DDD Conference

Dr. Nadav Ziv

CompoChar: Growing More Food While Fighting Climate Change

Earth Biochar, Israel

Growing plants in a soilless environment allows the grower almost total control over the growing process (water, nutrients, pH, and uptake). Today, most raw materials for soilless substrates are nonrenewable, quarried materials which involve high shipping costs and carbon footprint. The CompoCharTM which is a biochar growing substrate, can be made everywhere from local organic wastes such as wood trimmings and composted sewage sludge (SS), a renewed, nutrient rich raw material. The CompoChar reduces atmospheric CO2 and helps in fighting climate change.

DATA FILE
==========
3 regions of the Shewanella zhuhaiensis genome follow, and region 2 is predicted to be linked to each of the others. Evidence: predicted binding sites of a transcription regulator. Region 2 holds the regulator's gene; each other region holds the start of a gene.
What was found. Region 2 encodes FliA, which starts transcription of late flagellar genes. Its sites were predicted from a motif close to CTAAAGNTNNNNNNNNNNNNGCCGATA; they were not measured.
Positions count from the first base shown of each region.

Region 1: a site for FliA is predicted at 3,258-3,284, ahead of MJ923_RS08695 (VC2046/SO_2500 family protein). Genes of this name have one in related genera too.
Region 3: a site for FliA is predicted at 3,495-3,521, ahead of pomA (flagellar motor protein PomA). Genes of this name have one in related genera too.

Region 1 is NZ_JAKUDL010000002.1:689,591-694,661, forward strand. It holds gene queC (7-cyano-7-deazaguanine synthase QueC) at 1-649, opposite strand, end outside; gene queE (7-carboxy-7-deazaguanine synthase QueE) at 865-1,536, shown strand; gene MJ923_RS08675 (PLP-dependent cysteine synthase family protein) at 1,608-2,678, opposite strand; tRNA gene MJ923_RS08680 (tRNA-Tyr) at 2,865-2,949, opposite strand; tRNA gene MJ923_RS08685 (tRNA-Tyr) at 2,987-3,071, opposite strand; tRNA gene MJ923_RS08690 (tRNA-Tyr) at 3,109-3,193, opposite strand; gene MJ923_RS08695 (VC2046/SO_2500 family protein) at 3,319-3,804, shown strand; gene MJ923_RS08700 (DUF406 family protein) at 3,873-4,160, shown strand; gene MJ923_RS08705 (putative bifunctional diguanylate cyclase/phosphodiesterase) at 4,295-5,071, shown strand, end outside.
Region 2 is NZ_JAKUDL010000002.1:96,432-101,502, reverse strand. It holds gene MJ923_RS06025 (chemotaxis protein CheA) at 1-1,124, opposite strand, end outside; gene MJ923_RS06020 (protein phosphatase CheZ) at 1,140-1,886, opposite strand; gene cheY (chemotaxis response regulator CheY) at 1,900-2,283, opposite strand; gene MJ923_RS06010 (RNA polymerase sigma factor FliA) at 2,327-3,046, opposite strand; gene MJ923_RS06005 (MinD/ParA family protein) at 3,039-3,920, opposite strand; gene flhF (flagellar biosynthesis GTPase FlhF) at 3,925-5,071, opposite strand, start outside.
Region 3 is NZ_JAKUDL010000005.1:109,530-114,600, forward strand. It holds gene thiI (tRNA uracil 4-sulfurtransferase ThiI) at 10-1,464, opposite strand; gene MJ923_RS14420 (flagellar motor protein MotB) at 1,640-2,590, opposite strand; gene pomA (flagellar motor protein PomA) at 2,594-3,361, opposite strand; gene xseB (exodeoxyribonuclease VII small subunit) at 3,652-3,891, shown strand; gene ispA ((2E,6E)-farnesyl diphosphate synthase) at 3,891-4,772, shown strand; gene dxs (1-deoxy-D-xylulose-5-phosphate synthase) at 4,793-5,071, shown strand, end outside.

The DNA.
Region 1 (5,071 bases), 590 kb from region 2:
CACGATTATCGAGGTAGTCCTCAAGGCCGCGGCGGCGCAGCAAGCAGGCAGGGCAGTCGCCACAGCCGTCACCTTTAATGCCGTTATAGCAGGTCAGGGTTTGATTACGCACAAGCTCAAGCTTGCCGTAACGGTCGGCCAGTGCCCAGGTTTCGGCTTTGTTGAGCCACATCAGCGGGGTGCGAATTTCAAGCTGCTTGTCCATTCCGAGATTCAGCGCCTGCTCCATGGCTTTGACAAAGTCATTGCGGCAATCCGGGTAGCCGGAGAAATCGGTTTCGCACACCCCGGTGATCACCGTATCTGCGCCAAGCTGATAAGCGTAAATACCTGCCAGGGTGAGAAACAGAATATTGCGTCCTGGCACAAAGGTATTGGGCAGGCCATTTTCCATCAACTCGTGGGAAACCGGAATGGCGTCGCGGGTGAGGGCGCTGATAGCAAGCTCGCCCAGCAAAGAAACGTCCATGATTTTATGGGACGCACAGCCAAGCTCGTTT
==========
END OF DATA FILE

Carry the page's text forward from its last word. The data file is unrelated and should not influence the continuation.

Municipal sewage sludge went through a full composting process. Homogenous ss compost was mixed with shredded wood waste was pyrolyzed at 550°c in a continuous pyrolysis system. The resulting product was characterized for its soilless growing media properties. In addition, pre and post pyrolysis hazardous elements (heavy metals, toxins, pathogens) were measured. Pyrolysis produced a homogenous black material distinct from its original raw material. CompoCharTM has close to ideal water retention curve. The CompoCharTM has a built-in available macro and micro elements found out to be important at times of nutrient stress. CompoCharTM EC is significantly lower compared to SS-compost. Lettuce grown in Compochar weighed 60 gram more than Tuff groups. CompoChar nutrients reservoir lessen blossom-end rot in tomatoes. CompoCharTM blocked fusarium development comparing peat-coco coir growing media. CompoCharTM of H/C ratio measurements were below 0.4 which represent high biological stability appropriate for carbon sequestration. Summary: We find pyrolysis as a promising method to significantly reduce sewage sludge compost hazards and upgrade its value as a soilless growing media.

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